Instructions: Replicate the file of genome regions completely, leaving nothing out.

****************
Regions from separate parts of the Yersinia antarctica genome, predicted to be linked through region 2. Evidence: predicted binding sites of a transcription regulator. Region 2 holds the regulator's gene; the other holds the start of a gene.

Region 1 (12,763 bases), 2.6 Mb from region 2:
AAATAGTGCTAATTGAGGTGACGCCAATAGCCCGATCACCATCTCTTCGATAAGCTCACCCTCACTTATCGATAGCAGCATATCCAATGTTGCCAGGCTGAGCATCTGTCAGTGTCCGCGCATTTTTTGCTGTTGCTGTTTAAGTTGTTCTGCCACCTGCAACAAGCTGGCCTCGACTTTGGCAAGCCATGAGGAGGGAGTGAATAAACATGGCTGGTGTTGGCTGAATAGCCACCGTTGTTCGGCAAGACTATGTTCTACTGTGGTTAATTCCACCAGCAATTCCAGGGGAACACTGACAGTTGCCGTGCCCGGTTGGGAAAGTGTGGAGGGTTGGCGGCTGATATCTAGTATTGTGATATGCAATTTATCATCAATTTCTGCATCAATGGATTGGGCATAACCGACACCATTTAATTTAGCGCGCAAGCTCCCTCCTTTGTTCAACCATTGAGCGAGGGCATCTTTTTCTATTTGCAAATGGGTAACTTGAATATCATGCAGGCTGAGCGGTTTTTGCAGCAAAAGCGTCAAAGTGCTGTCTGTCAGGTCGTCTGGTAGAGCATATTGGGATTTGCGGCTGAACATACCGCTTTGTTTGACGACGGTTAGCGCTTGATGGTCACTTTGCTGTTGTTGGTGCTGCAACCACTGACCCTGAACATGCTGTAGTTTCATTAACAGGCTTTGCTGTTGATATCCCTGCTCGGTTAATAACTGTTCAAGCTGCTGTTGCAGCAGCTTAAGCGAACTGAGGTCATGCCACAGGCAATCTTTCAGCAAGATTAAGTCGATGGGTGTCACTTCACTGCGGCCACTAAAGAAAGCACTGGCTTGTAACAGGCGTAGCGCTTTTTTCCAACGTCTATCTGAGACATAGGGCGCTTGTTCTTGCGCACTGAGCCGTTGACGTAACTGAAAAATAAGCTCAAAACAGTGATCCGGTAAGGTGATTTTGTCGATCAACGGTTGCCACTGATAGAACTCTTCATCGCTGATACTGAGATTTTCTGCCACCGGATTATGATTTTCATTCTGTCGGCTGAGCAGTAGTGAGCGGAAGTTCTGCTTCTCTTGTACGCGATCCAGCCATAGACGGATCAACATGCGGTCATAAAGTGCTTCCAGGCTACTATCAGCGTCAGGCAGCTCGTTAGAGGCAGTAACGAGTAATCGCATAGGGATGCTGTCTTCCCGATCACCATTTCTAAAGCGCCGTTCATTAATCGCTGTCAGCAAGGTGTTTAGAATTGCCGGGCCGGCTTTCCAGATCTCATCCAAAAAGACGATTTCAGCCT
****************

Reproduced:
Regions from separate parts of the Yersinia antarctica genome, predicted to be linked through region 2. Evidence: predicted binding sites of a transcription regulator. Region 2 holds the regulator's gene; the other holds the start of a gene.

Region 1 (12,763 bases), 2.6 Mb from region 2:
AAATAGTGCTAATTGAGGTGACGCCAATAGCCCGATCACCATCTCTTCGATAAGCTCACCCTCACTTATCGATAGCAGCATATCCAATGTTGCCAGGCTGAGCATCTGTCAGTGTCCGCGCATTTTTTGCTGTTGCTGTTTAAGTTGTTCTGCCACCTGCAACAAGCTGGCCTCGACTTTGGCAAGCCATGAGGAGGGAGTGAATAAACATGGCTGGTGTTGGCTGAATAGCCACCGTTGTTCGGCAAGACTATGTTCTACTGTGGTTAATTCCACCAGCAATTCCAGGGGAACACTGACAGTTGCCGTGCCCGGTTGGGAAAGTGTGGAGGGTTGGCGGCTGATATCTAGTATTGTGATATGCAATTTATCATCAATTTCTGCATCAATGGATTGGGCATAACCGACACCATTTAATTTAGCGCGCAAGCTCCCTCCTTTGTTCAACCATTGAGCGAGGGCATCTTTTTCTATTTGCAAATGGGTAACTTGAATATCATGCAGGCTGAGCGGTTTTTGCAGCAAAAGCGTCAAAGTGCTGTCTGTCAGGTCGTCTGGTAGAGCATATTGGGATTTGCGGCTGAACATACCGCTTTGTTTGACGACGGTTAGCGCTTGATGGTCACTTTGCTGTTGTTGGTGCTGCAACCACTGACCCTGAACATGCTGTAGTTTCATTAACAGGCTTTGCTGTTGATATCCCTGCTCGGTTAATAACTGTTCAAGCTGCTGTTGCAGCAGCTTAAGCGAACTGAGGTCATGCCACAGGCAATCTTTCAGCAAGATTAAGTCGATGGGTGTCACTTCACTGCGGCCACTAAAGAAAGCACTGGCTTGTAACAGGCGTAGCGCTTTTTTCCAACGTCTATCTGAGACATAGGGCGCTTGTTCTTGCGCACTGAGCCGTTGACGTAACTGAAAAATAAGCTCAAAACAGTGATCCGGTAAGGTGATTTTGTCGATCAACGGTTGCCACTGATAGAACTCTTCATCGCTGATACTGAGATTTTCTGCCACCGGATTATGATTTTCATTCTGTCGGCTGAGCAGTAGTGAGCGGAAGTTCTGCTTCTCTTGTACGCGATCCAGCCATAGACGGATCAACATGCGGTCATAAAGTGCTTCCAGGCTACTATCAGCGTCAGGCAGCTCGTTAGAGGCAGTAACGAGTAATCGCATAGGGATGCTGTCTTCCCGATCACCATTTCTAAAGCGCCGTTCATTAATCGCTGTCAGCAAGGTGTTTAGAATTGCCGGGCCGGCTTTCCAGATCTCATCCAAAAAGACGATTTCAGCCT